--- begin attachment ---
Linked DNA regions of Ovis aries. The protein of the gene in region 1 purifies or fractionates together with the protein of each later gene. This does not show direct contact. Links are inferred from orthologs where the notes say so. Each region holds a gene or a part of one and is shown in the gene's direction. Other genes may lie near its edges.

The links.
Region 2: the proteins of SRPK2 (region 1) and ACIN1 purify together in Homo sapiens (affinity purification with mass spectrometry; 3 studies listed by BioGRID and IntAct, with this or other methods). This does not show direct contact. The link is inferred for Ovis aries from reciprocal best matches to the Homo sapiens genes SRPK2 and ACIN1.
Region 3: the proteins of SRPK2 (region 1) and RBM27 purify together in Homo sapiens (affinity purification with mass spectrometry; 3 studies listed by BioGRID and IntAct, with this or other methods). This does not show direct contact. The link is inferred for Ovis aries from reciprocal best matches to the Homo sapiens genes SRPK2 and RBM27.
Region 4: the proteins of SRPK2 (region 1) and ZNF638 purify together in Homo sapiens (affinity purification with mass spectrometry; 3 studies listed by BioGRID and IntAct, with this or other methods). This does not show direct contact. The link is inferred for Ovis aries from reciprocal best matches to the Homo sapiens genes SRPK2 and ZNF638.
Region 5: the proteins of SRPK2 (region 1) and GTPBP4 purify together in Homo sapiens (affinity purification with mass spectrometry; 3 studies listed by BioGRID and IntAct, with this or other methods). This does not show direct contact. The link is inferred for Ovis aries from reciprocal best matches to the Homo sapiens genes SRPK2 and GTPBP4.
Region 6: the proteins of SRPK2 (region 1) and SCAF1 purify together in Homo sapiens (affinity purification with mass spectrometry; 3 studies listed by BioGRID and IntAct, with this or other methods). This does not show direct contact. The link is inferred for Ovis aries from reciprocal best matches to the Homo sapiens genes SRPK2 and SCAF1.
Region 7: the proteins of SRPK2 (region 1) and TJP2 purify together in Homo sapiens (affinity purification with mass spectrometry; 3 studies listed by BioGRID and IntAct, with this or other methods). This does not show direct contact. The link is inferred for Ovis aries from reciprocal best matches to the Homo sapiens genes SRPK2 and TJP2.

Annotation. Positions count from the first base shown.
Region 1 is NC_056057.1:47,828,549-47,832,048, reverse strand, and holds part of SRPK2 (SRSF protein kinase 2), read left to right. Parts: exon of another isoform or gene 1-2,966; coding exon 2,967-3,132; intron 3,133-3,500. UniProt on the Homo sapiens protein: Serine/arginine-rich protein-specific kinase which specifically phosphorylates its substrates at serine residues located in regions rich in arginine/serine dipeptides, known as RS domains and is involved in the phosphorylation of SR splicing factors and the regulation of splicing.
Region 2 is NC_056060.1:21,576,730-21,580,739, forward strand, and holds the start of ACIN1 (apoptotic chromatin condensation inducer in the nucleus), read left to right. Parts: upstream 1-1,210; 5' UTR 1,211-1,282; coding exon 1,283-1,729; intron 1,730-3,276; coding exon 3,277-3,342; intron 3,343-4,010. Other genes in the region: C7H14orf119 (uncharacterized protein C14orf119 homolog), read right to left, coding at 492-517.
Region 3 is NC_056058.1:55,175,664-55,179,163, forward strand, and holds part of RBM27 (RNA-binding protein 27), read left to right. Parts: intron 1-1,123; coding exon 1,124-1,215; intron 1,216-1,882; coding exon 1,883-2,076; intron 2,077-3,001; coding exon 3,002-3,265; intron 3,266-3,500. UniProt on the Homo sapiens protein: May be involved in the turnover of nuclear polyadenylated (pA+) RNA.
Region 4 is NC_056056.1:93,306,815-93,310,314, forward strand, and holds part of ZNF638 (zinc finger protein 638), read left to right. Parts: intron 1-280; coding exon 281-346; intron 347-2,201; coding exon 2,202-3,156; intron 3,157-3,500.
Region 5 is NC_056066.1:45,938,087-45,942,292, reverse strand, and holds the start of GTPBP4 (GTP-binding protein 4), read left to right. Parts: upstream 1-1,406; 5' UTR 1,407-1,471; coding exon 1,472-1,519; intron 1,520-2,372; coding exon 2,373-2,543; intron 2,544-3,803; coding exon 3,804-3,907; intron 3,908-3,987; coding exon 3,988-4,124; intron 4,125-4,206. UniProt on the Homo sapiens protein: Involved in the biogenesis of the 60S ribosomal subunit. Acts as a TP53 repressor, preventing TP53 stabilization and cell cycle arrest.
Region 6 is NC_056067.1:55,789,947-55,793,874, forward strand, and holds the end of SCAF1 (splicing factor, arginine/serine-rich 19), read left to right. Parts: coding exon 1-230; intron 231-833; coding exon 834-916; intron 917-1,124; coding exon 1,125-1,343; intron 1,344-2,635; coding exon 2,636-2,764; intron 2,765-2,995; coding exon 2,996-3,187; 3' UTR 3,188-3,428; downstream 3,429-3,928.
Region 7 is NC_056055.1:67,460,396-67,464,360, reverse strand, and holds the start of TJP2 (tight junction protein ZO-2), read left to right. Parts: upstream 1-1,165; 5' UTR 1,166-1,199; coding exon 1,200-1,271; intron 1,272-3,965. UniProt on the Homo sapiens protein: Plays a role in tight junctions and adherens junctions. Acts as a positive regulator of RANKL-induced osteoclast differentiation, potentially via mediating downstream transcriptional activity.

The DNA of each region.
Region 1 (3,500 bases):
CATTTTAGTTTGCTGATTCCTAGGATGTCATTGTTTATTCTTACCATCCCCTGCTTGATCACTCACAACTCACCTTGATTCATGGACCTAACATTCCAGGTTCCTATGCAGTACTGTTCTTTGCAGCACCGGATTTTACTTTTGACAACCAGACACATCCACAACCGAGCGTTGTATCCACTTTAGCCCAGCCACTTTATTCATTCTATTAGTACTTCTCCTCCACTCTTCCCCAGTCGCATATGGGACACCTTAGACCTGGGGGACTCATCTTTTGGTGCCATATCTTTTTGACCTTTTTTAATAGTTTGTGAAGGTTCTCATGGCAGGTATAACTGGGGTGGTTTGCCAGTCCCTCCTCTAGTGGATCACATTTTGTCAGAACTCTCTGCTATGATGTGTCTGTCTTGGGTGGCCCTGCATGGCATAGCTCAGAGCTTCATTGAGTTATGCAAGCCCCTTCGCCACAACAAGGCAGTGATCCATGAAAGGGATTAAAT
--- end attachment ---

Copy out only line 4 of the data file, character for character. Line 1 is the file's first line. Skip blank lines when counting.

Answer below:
Region 3: the proteins of SRPK2 (region 1) and RBM27 purify together in Homo sapiens (affinity purification with mass spectrometry; 3 studies listed by BioGRID and IntAct, with this or other methods). This does not show direct contact. The link is inferred for Ovis aries from reciprocal best matches to the Homo sapiens genes SRPK2 and RBM27.